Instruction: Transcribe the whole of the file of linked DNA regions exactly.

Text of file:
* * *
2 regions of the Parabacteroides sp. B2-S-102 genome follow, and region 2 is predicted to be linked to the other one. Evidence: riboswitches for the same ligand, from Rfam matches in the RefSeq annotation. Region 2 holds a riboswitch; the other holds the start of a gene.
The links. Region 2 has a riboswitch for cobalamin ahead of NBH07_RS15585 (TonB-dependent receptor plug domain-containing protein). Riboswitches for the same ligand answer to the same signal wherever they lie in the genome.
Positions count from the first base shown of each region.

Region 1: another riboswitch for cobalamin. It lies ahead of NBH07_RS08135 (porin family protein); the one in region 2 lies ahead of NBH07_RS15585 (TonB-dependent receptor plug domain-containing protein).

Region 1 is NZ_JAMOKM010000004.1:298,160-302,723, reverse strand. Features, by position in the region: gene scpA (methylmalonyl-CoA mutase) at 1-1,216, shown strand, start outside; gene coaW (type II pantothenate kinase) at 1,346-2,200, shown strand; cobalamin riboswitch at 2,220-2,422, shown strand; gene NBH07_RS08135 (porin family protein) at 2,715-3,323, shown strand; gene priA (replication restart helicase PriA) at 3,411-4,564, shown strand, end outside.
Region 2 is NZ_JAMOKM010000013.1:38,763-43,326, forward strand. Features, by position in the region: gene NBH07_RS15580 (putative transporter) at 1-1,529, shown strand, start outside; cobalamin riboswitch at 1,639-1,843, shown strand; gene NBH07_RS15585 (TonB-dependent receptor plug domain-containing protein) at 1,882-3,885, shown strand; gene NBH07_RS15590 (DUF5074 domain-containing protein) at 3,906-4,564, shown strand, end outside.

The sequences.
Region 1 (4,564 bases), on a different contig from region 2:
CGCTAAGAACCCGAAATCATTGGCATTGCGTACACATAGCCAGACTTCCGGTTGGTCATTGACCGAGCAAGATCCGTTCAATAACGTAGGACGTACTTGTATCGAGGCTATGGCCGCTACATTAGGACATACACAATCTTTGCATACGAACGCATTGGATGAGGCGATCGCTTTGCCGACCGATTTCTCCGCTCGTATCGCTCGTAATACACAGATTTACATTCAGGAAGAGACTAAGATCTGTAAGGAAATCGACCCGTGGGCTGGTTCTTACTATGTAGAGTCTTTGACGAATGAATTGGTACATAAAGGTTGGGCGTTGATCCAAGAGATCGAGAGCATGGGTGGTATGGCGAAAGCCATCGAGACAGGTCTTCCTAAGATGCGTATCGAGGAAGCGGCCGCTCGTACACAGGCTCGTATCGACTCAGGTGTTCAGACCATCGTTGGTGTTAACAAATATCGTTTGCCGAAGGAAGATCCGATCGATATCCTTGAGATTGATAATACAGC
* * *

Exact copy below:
2 regions of the Parabacteroides sp. B2-S-102 genome follow, and region 2 is predicted to be linked to the other one. Evidence: riboswitches for the same ligand, from Rfam matches in the RefSeq annotation. Region 2 holds a riboswitch; the other holds the start of a gene.
The links. Region 2 has a riboswitch for cobalamin ahead of NBH07_RS15585 (TonB-dependent receptor plug domain-containing protein). Riboswitches for the same ligand answer to the same signal wherever they lie in the genome.
Positions count from the first base shown of each region.

Region 1: another riboswitch for cobalamin. It lies ahead of NBH07_RS08135 (porin family protein); the one in region 2 lies ahead of NBH07_RS15585 (TonB-dependent receptor plug domain-containing protein).

Region 1 is NZ_JAMOKM010000004.1:298,160-302,723, reverse strand. Features, by position in the region: gene scpA (methylmalonyl-CoA mutase) at 1-1,216, shown strand, start outside; gene coaW (type II pantothenate kinase) at 1,346-2,200, shown strand; cobalamin riboswitch at 2,220-2,422, shown strand; gene NBH07_RS08135 (porin family protein) at 2,715-3,323, shown strand; gene priA (replication restart helicase PriA) at 3,411-4,564, shown strand, end outside.
Region 2 is NZ_JAMOKM010000013.1:38,763-43,326, forward strand. Features, by position in the region: gene NBH07_RS15580 (putative transporter) at 1-1,529, shown strand, start outside; cobalamin riboswitch at 1,639-1,843, shown strand; gene NBH07_RS15585 (TonB-dependent receptor plug domain-containing protein) at 1,882-3,885, shown strand; gene NBH07_RS15590 (DUF5074 domain-containing protein) at 3,906-4,564, shown strand, end outside.

The sequences.
Region 1 (4,564 bases), on a different contig from region 2:
CGCTAAGAACCCGAAATCATTGGCATTGCGTACACATAGCCAGACTTCCGGTTGGTCATTGACCGAGCAAGATCCGTTCAATAACGTAGGACGTACTTGTATCGAGGCTATGGCCGCTACATTAGGACATACACAATCTTTGCATACGAACGCATTGGATGAGGCGATCGCTTTGCCGACCGATTTCTCCGCTCGTATCGCTCGTAATACACAGATTTACATTCAGGAAGAGACTAAGATCTGTAAGGAAATCGACCCGTGGGCTGGTTCTTACTATGTAGAGTCTTTGACGAATGAATTGGTACATAAAGGTTGGGCGTTGATCCAAGAGATCGAGAGCATGGGTGGTATGGCGAAAGCCATCGAGACAGGTCTTCCTAAGATGCGTATCGAGGAAGCGGCCGCTCGTACACAGGCTCGTATCGACTCAGGTGTTCAGACCATCGTTGGTGTTAACAAATATCGTTTGCCGAAGGAAGATCCGATCGATATCCTTGAGATTGATAATACAGC